1549        Aug 9, France declared war on England. England declared war on France.
    (TL-MB, 1988, p.17)(HN, 8/9/98)

1549        Aug 15, Francis Xavier, Portuguese Jesuit missionary, landed in Kagoshima, Japan, and began spreading the Catholic faith there.
    (Jap. Enc., BLDM, p. 215)(ON, 11/02, p.8)(MC, 8/15/02)(AP, 1/28/14)

1549        Sep 13, Pope Paul III closed the first session of the Council of Bologna.
    (HN, 9/13/98)

1549        Oct 1, Anna of H Bartolomaeus was born. She was a Flemish prioress and founded a nunnery.
    (MC, 10/1/01)

1549        Nov 5, Philippe du Plessis, France, author, was born.
    (MC, 11/5/01)

1549        Wen Cheng-ming, Chinese artist, created his hanging scroll "Trees in a Valley."
    (WSJ, 5/15/02, p.D7)

1549        Giorgio Vasari wrote the first biography of Leonardo da Vinci.
    (NH, 5/97, p.58)

1549        The 17 provinces of the Netherlands became independent of the Holy Roman Empire.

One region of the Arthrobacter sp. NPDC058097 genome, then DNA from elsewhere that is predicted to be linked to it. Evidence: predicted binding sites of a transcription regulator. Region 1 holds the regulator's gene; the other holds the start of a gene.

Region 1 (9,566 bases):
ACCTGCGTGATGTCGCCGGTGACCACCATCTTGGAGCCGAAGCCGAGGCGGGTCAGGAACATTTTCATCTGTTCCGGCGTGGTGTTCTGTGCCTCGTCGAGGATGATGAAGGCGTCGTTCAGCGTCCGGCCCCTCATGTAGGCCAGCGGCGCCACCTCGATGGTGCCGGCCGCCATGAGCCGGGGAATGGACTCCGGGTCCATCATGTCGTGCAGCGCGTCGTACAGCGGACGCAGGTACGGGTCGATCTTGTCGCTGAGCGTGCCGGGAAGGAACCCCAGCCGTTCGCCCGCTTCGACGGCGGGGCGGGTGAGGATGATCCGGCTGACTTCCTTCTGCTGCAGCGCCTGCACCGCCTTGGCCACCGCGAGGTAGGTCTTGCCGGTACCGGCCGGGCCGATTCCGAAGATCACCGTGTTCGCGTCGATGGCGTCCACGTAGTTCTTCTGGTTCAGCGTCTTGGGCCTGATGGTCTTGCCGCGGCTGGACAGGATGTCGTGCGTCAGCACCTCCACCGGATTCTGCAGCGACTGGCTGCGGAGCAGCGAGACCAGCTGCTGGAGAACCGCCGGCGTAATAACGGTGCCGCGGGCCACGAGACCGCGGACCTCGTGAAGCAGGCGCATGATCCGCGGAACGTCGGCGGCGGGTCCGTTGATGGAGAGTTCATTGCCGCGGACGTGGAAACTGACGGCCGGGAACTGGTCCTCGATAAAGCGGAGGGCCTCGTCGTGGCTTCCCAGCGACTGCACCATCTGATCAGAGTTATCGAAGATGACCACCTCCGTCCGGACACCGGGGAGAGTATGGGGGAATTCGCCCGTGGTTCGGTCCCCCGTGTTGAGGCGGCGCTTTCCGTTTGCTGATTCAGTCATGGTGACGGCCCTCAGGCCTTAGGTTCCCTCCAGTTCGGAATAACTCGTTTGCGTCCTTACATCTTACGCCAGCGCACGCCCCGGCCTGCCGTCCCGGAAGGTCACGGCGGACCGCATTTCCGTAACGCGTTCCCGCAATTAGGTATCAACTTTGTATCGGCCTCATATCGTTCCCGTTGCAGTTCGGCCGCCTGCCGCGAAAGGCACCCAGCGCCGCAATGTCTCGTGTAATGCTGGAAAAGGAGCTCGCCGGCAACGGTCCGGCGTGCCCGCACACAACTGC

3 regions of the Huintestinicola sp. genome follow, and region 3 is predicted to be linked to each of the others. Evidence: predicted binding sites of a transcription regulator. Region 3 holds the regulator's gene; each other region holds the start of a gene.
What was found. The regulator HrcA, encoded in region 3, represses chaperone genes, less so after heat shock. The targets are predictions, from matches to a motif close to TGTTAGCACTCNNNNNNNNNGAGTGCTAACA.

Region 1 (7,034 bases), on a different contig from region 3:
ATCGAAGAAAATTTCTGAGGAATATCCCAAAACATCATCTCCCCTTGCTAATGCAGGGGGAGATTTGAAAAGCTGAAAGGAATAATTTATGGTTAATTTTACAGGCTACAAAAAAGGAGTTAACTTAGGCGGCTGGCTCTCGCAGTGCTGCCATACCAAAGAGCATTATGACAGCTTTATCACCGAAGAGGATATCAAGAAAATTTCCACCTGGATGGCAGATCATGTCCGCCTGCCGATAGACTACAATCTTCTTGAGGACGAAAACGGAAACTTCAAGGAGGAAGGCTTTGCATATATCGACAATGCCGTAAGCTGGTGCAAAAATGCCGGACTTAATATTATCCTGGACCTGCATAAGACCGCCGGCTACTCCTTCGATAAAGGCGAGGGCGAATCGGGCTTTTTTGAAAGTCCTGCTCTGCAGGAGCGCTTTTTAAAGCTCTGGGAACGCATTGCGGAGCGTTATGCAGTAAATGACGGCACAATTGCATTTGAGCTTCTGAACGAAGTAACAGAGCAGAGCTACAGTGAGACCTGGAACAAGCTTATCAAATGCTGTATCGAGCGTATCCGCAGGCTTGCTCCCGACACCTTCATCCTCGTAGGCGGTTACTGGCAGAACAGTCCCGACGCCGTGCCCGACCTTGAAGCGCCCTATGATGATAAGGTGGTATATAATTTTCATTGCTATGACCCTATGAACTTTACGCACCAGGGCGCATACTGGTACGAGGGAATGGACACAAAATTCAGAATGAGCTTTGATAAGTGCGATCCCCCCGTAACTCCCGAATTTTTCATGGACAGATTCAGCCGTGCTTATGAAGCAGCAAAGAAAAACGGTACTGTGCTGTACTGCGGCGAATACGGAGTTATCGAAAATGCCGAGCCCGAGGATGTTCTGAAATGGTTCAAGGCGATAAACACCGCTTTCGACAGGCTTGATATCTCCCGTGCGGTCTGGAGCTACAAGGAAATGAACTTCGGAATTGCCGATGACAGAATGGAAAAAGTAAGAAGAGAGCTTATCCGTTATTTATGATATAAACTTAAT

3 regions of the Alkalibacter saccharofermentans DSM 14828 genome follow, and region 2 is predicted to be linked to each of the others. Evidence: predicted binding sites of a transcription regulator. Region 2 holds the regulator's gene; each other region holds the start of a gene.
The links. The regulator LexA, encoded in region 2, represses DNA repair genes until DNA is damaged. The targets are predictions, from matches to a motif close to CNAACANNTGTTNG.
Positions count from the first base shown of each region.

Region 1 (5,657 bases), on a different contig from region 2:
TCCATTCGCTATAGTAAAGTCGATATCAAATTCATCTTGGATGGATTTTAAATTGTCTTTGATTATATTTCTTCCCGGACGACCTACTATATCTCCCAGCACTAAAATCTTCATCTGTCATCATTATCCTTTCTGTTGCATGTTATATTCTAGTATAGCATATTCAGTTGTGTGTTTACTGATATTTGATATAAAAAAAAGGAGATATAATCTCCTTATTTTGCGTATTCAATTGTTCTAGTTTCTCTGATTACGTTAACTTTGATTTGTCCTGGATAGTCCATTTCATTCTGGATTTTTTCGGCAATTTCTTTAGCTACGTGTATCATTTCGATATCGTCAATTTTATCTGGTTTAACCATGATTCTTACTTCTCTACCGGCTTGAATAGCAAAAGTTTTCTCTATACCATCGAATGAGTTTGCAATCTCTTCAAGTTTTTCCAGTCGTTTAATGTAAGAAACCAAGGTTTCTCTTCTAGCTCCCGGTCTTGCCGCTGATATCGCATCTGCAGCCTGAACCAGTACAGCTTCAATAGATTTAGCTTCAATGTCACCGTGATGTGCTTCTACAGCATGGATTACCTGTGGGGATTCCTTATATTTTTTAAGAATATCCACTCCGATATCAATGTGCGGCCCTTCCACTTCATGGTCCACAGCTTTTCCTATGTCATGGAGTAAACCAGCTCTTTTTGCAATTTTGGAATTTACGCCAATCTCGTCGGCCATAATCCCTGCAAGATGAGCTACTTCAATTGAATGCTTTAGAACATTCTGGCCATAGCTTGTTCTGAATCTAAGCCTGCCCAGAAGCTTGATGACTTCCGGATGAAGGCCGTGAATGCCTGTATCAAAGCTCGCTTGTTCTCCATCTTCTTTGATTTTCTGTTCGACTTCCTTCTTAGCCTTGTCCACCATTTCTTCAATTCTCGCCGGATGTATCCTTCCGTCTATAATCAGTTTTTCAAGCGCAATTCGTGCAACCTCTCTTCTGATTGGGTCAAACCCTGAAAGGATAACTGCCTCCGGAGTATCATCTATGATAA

(TL-MB, 1988, p.17)

1549        La Pleiade, a group of 7 French poets, established the Alexandrine metre of a 12-syllable line. Pierre de Ronsard was in the group.
    (TL-MB, 1988, p.17)

1549        Piro Ligorio designed the Villa d’Este at Tivoli for the Cardinal d’Este Ippolito II.
    (TL-MB, 1988, p.17)

1549        Court jesters, mainly dwarfs and cripples, appeared in Europe. [see 1202]
    (TL-MB, 1988, p.17)

1549        Jesuit missionaries arrived in South America.
    (TL-MB, 1988, p.17)

1549        Sao Salvador, later Bahia in Brazil, was founded by Thome de Souza, Portugal’s first governor of Brazil. Portuguese conquerors founded Salvador.
    (TL-MB, 1988, p.17)(SFEC, 8/8/99, p.T8)
1549        The Ye Old Cock Tavern opened in London.
    (SFEC, 9/12/99, p.T14)

1549        Ivan IV called the first national assembly in Russia.
    (TL-MB, 1988, p.17)

1549        Pope Paul III died and was succeeded by Julius III.
    (TL-MB, 1988, p.17)